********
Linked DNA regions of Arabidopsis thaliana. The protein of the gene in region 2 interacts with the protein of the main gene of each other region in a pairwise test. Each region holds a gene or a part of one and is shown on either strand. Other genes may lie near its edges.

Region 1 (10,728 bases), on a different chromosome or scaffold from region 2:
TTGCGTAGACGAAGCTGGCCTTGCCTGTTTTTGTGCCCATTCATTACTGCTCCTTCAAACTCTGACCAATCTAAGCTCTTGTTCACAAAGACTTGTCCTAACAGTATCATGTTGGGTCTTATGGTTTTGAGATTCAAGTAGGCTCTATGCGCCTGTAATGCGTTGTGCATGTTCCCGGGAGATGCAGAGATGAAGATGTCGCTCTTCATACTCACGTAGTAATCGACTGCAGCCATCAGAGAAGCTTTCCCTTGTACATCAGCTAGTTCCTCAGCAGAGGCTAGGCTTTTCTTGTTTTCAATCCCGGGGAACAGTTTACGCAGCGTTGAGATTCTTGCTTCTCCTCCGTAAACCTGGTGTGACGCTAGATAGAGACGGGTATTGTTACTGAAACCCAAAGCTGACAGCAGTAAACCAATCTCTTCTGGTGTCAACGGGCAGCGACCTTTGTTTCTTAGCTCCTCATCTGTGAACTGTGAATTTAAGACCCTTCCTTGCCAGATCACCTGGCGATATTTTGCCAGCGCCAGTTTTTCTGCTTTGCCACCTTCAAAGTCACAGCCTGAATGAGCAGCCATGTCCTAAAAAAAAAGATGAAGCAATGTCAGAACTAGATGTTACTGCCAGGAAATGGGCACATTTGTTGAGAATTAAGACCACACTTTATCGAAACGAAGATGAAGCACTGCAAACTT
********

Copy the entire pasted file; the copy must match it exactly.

Linked DNA regions of Arabidopsis thaliana. The protein of the gene in region 2 interacts with the protein of the main gene of each other region in a pairwise test. Each region holds a gene or a part of one and is shown on either strand. Other genes may lie near its edges.

Region 1 (10,728 bases), on a different chromosome or scaffold from region 2:
TTGCGTAGACGAAGCTGGCCTTGCCTGTTTTTGTGCCCATTCATTACTGCTCCTTCAAACTCTGACCAATCTAAGCTCTTGTTCACAAAGACTTGTCCTAACAGTATCATGTTGGGTCTTATGGTTTTGAGATTCAAGTAGGCTCTATGCGCCTGTAATGCGTTGTGCATGTTCCCGGGAGATGCAGAGATGAAGATGTCGCTCTTCATACTCACGTAGTAATCGACTGCAGCCATCAGAGAAGCTTTCCCTTGTACATCAGCTAGTTCCTCAGCAGAGGCTAGGCTTTTCTTGTTTTCAATCCCGGGGAACAGTTTACGCAGCGTTGAGATTCTTGCTTCTCCTCCGTAAACCTGGTGTGACGCTAGATAGAGACGGGTATTGTTACTGAAACCCAAAGCTGACAGCAGTAAACCAATCTCTTCTGGTGTCAACGGGCAGCGACCTTTGTTTCTTAGCTCCTCATCTGTGAACTGTGAATTTAAGACCCTTCCTTGCCAGATCACCTGGCGATATTTTGCCAGCGCCAGTTTTTCTGCTTTGCCACCTTCAAAGTCACAGCCTGAATGAGCAGCCATGTCCTAAAAAAAAAGATGAAGCAATGTCAGAACTAGATGTTACTGCCAGGAAATGGGCACATTTGTTGAGAATTAAGACCACACTTTATCGAAACGAAGATGAAGCACTGCAAACTT